Forum logo Was Amelia Earhart a good pilot?

There are patterns discernible in Earhart’s flying career. With the exception of her early hesitancy to solo, Amelia’s appetite for new aviation laurels consistently outpaced her competence to achieve them and each move up to a new level was punctuated by accidents. Even in an era when aviation upsets and catastrophes were relatively commonplace, Earhart had far too many wrecks. Her mishaps, however, tended to be relatively minor and appear to be attributable primarily to a lack of physical skill rather than any wanton disregard for her own safety. She does not run into hills while trying to push through in bad weather. She doesn’t get hopelessly lost and wander around until she runs out of gas. She has no mid-air collisions or in-flight structural failures. She never has to use a parachute. And she doesn’t get hurt. The only injury she ever received was a cut on the scalp when she flipped her Vega onto its back in Norfolk.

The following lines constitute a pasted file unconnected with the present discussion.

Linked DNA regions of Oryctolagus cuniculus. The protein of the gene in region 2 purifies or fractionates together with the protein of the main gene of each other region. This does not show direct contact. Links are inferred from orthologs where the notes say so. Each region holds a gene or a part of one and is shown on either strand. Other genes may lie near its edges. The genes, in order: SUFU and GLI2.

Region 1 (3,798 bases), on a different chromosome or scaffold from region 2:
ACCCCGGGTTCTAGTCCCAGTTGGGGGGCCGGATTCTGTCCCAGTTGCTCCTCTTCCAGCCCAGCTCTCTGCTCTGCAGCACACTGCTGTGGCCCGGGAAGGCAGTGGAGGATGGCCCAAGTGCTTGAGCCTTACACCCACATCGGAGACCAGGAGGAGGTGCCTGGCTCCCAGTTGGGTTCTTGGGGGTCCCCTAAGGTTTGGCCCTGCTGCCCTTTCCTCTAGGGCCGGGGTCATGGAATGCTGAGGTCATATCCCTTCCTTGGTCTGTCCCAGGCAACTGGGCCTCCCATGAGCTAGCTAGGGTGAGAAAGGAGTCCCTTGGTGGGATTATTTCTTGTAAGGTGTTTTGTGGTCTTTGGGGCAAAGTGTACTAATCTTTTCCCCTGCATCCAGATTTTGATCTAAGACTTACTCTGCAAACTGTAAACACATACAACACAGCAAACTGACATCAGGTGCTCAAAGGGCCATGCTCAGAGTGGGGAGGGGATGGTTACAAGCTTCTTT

After enough hours of flight time, and enough bent metal, she either learns how to handle the airplane (as she did the Vega and the Electra) or she walks away (as she did with the Pitcairn).

It might appear that whatever happened in the Central Pacific did not fit the pattern of Earhart’s previous problems, but perhaps it did. The fundamental cause of the flight’s failure to reach Howland seems to be Earhart’s failure to adequately understand the capabilities and limitations of her radio equipment. In other words, she got in over her head, except this time the consequences were not a bent prop and a bruised ego, and this time she couldn’t walk away.

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